Home > Ding Nie Honored with 2018 Marconi Society Young Scholar Award

Ding Nie Honored with 2018 Marconi Society Young Scholar Award

Leslie Lestinsky • DATE: September 11, 2018


The Marconi Society, dedicated to furthering scientific achievements in communications and the Internet, will honor Ding Nie, an Apple engineer and University of Notre Dame Ph.D. in electrical engineering, with a 2018 Marconi Society Paul Baran Young Scholar Award for his work in developing models and systems to greatly increase throughput in wireless systems.

Ten to 20 years ago, technical advances in mobile systems and accompanying consumer demand started the shift from single to multiple antennas. While multiple antennas theoretically increase throughput, they often suffer from issues associated with coupling, or the transmission of power between the antennas. The Bode-Fano theoretical limit for antenna throughput and bandwidth, established in the 1940s, does not account for such coupling. Nie focused on turning coupling from a throughput liability into an asset and developed new throughput bounds for today’s multi-antenna systems, allowing engineers to understand the interplay of coupling and bandwidth. His work guides the design of antennas and circuits that lead to increased throughput and faster wireless communications for consumers worldwide.

“Ding is the kind of person that you can let loose on a problem with little guidance and he comes up with very original ideas for solutions. He made a big advance in solving an open problem by coming up with new results that let us apply Bode-Fano bounds to multi antenna systems,” says Bertrand Hochwald, Nie’s advisor. “Ding’s work is so important that it attracted funding and leaves a legacy in my lab for another group of researchers.”

The consumer and commercial benefit of Nie’s work can be significant. In a world where all devices include multiple antennas and coupling, antenna and circuit designers can now understand the maximum throughput that their systems are capable of. Nie’s models will help grow the burgeoning 5G market, which will use millimeter waves (mmWaves) and require even more antennas inside of devices. This work also has applications in wireless power transfer, such as wireless cell phone charging using a pad or coils. A single charging pad contains multiple coils and coupling exists between the coils, providing another critical use for Nie’s models and systems.

While many engineers believe that coupling is detrimental to circuit performance, Nie’s research shows that it can be beneficial if the circuit is designed correctly and matches the antenna to the signal sources correctly to achieve throughput that is greater than when coupling does not exist.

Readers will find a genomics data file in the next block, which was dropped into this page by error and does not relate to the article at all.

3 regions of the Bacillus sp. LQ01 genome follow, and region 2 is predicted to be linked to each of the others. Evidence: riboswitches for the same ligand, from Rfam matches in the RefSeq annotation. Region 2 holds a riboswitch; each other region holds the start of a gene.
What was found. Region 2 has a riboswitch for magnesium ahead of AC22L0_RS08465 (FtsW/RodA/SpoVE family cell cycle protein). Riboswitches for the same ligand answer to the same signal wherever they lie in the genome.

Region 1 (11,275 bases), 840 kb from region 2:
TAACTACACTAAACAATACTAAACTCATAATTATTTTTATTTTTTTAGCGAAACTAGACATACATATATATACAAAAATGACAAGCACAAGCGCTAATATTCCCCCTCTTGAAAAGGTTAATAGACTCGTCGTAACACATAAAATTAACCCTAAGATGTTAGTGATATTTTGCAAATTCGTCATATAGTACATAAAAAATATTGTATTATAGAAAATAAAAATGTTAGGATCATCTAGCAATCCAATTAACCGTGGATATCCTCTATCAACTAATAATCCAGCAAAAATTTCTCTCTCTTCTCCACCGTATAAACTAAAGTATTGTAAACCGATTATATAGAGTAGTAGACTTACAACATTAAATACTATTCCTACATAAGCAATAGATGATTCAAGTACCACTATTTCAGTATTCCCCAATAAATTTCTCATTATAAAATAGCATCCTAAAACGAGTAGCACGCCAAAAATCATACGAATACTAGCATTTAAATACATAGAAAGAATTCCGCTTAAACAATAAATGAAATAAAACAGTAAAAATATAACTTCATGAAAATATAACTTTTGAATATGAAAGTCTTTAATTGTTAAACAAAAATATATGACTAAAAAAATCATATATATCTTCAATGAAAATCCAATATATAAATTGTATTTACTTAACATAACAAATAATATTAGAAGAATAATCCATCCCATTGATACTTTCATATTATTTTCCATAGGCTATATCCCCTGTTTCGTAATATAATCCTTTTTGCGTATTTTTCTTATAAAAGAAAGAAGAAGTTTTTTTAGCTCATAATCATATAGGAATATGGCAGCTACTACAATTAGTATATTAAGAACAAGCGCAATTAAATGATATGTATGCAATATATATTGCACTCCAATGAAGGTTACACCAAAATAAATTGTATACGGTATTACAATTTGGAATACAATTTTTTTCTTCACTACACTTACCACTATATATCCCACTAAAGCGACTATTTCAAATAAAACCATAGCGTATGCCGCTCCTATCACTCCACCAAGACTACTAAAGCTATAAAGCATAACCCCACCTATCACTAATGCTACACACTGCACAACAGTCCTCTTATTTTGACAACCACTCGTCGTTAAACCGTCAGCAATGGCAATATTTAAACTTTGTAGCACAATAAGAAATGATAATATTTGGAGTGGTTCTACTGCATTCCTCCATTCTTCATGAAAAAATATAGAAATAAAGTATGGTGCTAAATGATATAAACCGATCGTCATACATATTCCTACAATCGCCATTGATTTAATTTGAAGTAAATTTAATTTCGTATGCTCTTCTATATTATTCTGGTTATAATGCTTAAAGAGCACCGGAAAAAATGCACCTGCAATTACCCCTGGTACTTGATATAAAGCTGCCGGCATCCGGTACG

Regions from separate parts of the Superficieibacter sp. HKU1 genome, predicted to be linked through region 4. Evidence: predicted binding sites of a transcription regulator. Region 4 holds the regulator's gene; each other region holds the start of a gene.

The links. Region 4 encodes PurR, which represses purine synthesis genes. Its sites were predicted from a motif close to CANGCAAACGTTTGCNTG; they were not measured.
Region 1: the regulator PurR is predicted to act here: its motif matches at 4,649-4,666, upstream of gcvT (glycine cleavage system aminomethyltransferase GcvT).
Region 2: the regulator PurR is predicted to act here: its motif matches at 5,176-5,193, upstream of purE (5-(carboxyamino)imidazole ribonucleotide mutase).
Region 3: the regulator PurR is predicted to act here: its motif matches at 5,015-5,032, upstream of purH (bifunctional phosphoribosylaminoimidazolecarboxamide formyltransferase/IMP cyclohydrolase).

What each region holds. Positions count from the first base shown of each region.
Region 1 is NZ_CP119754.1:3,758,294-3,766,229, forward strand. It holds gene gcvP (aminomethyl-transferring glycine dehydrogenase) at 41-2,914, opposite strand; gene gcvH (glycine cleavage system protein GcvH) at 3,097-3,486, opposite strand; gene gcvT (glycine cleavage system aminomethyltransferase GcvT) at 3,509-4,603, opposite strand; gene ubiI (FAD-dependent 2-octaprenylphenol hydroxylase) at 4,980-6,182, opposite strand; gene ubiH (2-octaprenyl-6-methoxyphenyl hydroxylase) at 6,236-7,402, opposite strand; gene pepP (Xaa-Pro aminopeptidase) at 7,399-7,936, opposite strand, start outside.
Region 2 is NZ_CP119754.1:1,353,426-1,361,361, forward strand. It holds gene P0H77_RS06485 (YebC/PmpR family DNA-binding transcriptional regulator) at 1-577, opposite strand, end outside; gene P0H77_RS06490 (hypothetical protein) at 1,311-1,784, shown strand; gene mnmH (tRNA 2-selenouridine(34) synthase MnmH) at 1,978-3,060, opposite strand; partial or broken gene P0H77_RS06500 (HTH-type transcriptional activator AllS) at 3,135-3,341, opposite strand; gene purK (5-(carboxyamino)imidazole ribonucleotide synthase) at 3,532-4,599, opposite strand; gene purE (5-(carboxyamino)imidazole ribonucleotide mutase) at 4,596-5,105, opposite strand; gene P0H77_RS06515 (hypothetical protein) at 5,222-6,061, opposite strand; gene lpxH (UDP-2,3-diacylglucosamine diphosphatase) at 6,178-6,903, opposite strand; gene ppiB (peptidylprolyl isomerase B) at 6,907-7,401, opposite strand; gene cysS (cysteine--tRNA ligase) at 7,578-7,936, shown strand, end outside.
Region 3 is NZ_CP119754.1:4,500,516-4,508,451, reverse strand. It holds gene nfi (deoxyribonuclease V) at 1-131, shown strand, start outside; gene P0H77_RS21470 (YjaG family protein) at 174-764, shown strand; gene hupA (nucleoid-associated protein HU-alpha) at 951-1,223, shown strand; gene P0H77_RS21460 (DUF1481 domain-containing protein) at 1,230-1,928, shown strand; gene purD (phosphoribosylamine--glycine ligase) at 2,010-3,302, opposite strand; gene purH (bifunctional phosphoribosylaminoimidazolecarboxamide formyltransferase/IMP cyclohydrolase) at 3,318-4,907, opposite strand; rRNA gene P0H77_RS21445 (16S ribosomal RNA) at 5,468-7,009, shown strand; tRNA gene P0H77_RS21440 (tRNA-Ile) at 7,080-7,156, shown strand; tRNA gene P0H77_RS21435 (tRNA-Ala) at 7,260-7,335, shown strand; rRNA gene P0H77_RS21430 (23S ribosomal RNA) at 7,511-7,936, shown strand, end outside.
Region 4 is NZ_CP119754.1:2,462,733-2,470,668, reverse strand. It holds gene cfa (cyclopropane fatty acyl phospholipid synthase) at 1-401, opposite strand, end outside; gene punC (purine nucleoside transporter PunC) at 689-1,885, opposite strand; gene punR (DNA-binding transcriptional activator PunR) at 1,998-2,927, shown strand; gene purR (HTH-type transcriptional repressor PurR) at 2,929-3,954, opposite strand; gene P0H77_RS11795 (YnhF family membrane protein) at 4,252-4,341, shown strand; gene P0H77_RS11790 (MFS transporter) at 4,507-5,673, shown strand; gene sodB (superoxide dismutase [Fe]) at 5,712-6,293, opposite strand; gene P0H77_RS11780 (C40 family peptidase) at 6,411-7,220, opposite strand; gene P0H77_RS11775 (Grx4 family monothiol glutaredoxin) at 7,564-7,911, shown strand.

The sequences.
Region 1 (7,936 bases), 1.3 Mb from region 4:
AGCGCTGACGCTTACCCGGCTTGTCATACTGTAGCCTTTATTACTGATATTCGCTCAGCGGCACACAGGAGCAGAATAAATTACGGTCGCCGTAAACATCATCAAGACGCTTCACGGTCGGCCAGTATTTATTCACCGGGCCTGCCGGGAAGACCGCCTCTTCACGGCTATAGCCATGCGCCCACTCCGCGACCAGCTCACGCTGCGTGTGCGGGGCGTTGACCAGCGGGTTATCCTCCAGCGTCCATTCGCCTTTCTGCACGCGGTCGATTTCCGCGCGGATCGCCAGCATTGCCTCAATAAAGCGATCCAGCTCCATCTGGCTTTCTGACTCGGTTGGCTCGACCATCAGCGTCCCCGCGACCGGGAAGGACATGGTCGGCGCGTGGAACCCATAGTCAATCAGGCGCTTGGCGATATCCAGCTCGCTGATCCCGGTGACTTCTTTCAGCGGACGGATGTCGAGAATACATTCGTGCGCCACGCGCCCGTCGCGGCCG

“I enjoy solving problems that allow me to stand on the shoulders of giants. I developed my research by reading Bode and Fano’s original work. This helped me see the wisdom beyond their papers and books and to understand how their math works so perfectly,” says Nie. “I found it very inspirational.”

A native of China, Nie received his bachelor’s degree in electronic engineering from Shanghai Jiao Tong University. He worked for Broadcom Corporation before completing his graduate work at the University of Notre Dame in 2016 and joining Apple as an RF system integration engineer.

“The Marconi Society’s Young Scholar Award honors those that are creating the next generation of our connected world,” says Vinton Cerf, chairman of the Marconi Society. “Ding’s fundamental discoveries have the potential to impact mobile consumers around the world and to help new technologies, such as 5G, deliver on their promise.”

“This topic of multiple antennas and coupling is not very well understood and is very difficult to characterize,” says Nie. “The Marconi Society Young Scholar Award gives me inspiration and encouragement to keep up my research.”

Young Scholar candidates are nominated by their academic advisors. Winners are selected by an international panel comprised of engineers from leading universities and companies and receive a $5,000 prize plus expenses to attend the annual awards event. Three other Young Scholars were also selected this year.

All will receive their awards October 2nd in Bologna, Italy, at the same event where Akamai co-founder F. Thomson Leighton, a key contributor to the development of content delivery networks, will be honored with the $100,000 Marconi Prize.

About the Marconi Society

Established in 1974 by the daughter of Guglielmo Marconi, the Nobel Laureate who invented radio, the Marconi Society promotes awareness of key technology and policy issues in telecommunications and the Internet and recognizes significant individual achievements through the Marconi Prize and Young Scholar Awards. More information may be found at www.marconisociety.org